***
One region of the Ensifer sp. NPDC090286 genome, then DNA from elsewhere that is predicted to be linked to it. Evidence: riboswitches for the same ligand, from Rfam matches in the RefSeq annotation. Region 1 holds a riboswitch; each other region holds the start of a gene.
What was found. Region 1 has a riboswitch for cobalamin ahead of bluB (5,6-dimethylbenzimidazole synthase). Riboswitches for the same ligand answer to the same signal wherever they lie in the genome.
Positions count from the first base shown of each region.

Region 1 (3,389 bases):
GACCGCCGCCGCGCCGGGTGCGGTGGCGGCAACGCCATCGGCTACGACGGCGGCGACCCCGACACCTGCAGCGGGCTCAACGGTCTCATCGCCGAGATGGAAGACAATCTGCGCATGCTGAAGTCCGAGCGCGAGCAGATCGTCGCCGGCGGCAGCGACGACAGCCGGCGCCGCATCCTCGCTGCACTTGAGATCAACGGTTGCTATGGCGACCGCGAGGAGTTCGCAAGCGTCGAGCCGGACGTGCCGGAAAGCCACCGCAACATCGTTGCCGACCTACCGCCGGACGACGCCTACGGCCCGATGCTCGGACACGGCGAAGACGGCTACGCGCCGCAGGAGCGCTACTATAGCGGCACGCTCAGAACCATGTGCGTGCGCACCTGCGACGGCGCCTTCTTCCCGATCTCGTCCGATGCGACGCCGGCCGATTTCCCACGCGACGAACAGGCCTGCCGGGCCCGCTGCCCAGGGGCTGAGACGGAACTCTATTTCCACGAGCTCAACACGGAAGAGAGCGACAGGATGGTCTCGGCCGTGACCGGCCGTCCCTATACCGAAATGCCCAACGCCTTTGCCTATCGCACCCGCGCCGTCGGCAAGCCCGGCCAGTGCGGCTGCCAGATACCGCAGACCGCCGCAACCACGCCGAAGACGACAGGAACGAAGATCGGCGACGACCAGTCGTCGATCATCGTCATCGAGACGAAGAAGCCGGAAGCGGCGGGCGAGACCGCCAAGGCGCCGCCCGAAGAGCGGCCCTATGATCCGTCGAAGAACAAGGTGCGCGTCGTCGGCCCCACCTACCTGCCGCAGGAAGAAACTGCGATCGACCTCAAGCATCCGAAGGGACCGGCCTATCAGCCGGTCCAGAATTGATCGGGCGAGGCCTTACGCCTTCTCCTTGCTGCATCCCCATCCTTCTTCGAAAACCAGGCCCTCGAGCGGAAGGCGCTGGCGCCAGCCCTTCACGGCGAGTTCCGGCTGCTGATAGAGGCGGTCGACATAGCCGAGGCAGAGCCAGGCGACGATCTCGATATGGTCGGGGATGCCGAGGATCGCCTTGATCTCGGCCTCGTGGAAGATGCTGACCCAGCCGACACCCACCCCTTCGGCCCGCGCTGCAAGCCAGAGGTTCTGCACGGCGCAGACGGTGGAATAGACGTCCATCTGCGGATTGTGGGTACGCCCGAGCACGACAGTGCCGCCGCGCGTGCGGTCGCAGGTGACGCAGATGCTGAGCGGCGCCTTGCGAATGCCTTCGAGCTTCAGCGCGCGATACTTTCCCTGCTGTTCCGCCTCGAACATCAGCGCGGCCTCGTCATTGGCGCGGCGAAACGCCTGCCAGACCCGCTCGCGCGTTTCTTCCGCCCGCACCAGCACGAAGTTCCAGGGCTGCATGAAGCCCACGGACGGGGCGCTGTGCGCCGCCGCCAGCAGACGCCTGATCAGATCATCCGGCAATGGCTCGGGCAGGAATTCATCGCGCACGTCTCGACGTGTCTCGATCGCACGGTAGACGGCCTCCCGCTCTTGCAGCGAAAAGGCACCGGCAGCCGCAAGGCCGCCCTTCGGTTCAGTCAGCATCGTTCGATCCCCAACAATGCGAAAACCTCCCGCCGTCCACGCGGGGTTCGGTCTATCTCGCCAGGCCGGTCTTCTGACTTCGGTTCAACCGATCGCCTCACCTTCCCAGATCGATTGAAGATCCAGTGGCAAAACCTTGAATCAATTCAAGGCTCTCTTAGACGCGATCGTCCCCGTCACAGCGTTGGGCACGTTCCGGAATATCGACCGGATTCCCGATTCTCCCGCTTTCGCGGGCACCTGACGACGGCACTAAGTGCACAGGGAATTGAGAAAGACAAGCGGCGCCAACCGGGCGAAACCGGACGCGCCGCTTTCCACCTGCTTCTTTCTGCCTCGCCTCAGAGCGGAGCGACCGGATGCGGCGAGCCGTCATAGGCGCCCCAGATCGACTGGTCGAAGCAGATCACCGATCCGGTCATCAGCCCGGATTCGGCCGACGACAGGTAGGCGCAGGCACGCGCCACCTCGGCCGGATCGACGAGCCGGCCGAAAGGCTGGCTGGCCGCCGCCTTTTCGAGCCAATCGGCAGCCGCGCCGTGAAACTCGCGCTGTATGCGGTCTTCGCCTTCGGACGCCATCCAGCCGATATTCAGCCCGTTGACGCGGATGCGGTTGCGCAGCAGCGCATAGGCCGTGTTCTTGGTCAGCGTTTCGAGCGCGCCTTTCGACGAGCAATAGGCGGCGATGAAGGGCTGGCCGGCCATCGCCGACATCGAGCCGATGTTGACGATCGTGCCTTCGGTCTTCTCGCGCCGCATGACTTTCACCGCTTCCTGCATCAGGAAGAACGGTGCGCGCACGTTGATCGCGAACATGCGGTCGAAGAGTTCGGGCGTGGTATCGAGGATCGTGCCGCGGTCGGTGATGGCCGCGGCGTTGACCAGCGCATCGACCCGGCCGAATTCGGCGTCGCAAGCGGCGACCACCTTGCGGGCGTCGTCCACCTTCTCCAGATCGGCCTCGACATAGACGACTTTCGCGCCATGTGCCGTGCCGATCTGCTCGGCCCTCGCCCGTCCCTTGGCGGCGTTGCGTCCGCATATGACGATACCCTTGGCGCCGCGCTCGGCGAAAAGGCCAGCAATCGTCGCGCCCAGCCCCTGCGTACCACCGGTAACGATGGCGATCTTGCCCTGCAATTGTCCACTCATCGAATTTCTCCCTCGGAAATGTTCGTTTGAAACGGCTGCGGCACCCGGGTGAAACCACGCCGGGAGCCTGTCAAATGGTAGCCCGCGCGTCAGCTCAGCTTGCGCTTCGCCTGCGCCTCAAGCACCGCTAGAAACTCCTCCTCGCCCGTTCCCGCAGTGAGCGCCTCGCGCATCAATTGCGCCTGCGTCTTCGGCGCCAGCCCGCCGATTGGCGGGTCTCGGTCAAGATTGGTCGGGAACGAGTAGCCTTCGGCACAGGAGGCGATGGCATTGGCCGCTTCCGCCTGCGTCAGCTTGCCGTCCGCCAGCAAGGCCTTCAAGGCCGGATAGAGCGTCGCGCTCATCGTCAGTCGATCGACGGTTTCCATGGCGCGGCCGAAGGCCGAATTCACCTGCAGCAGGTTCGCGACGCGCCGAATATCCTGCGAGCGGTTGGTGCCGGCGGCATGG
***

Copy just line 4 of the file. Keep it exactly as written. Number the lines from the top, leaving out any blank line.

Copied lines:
Region 1 (3,389 bases):